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Monday, December 18, 2006

Holiday Cheer in Short Supply

- It was a Big Bar Mitzvah weekend for the family. My sister, as she did for her older son, scheduled the service for Saturday afternoon and the party for 4PM Sunday evening, effectively turning the weekend into one long family affair. Nobody in my family - not one single person - reads this blog, so I could expose a lot of dirty secrets - or at least those known to me - and nobody would know.

But it was fine, even nice at times, despite being subjected to a lot of really bad music. I even managed to make it to the Big A for the last few races after returning home on Saturday. It was the last weekend before the annual Christmas break. It wasn't always like this; they used to race on Xmas Eve with an early post time. Originally conceived as an overdue break for horsemen and employees alike, now it also means five less days of NYRA losing money.

Unlike during final Big A weekends before holidays past, there were no jolly carolers roving around the clubhouse. Xmas decorations seemed sparse, and the Christmas village display that has for years greeted patrons as they entered through the clubhouse was gone. An electric menorah was set up near the lobby escalator with obvious haste. It was like on Friday, someone went "Oh shit...The menorah!" and got ten bucks from Charlie Hayward to run over to the Home Depot and pick one up. Between the unseasonably warm temperatures and the lack of holiday accoutrements, it felt more like Wood Memorial day that the run-up to the holiday break.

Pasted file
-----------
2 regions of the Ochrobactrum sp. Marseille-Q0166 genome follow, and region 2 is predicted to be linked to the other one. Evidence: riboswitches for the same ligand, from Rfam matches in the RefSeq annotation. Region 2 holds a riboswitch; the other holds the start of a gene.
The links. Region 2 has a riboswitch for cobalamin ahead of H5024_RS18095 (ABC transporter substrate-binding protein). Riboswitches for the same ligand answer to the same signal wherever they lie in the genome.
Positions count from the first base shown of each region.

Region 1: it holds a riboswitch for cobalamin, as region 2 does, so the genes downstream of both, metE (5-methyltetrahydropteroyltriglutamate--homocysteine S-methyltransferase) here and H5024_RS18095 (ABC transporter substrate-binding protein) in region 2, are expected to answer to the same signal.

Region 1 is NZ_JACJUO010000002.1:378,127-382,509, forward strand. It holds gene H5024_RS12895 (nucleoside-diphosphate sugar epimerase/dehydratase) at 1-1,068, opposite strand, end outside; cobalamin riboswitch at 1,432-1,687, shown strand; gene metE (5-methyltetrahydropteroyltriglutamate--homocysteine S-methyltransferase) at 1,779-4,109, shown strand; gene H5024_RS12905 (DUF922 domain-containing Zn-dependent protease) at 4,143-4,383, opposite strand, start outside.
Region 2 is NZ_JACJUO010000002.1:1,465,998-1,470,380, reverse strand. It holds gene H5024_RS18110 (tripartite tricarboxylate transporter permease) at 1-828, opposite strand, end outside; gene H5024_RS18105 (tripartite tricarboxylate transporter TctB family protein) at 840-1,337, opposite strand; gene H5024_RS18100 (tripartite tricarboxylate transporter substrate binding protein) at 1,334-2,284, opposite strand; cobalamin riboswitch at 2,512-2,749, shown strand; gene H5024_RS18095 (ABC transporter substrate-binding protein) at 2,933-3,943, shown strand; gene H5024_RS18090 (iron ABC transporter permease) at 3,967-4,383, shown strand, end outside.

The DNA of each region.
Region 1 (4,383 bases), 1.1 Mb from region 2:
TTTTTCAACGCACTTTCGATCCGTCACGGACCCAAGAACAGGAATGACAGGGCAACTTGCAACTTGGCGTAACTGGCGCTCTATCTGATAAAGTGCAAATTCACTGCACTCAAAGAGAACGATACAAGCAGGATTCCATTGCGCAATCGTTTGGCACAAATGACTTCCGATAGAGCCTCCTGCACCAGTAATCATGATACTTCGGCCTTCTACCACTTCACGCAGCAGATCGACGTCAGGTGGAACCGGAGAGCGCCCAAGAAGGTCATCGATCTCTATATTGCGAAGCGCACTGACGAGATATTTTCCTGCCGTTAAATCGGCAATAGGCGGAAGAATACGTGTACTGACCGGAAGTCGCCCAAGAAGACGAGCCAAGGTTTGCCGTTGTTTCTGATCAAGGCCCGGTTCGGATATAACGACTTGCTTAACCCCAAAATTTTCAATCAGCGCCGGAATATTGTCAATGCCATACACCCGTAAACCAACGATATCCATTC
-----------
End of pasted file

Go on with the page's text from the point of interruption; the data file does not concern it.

It's gotta be a tough time for NYRA employees. One can imagine that all of the uncertainty is making for a depressing holiday; and I'm assuming that the concept of holiday bonuses and salary reviews are not presently part of the corporate culture. I would also think that the relentless criticism of NYRA, in which public officials vilify the present organization for the sins of the past, must be wearying and demoralizing. Yet through it all, NYRA still runs a first class operation. The Big A is clean - the Equstrus level downright spotless - and I find that NYRA employees continue to be polite and professional, even downright cheery in many cases.

So here's a holiday shoutout to the men and women who are working under adverse conditions to keep the Big A a really cool place to come out and watch the races. Let's hope that their jobs will be safe no matter what transpires (Excelsior said in their proposal that they would be retained), and that at this time next year, they, and we, will know who'll be running the show after Dec 31, 2007. And that there will be a show to run.


Anonymous said...

Ah slots....what a Hobson's choice.

Went to Philly Park today to see firsthand what all the buzz has been about 2yo Hard Spun, winner of the PA Futurity today and now embarking on the same Derby trail blazed by little Smarty Jones.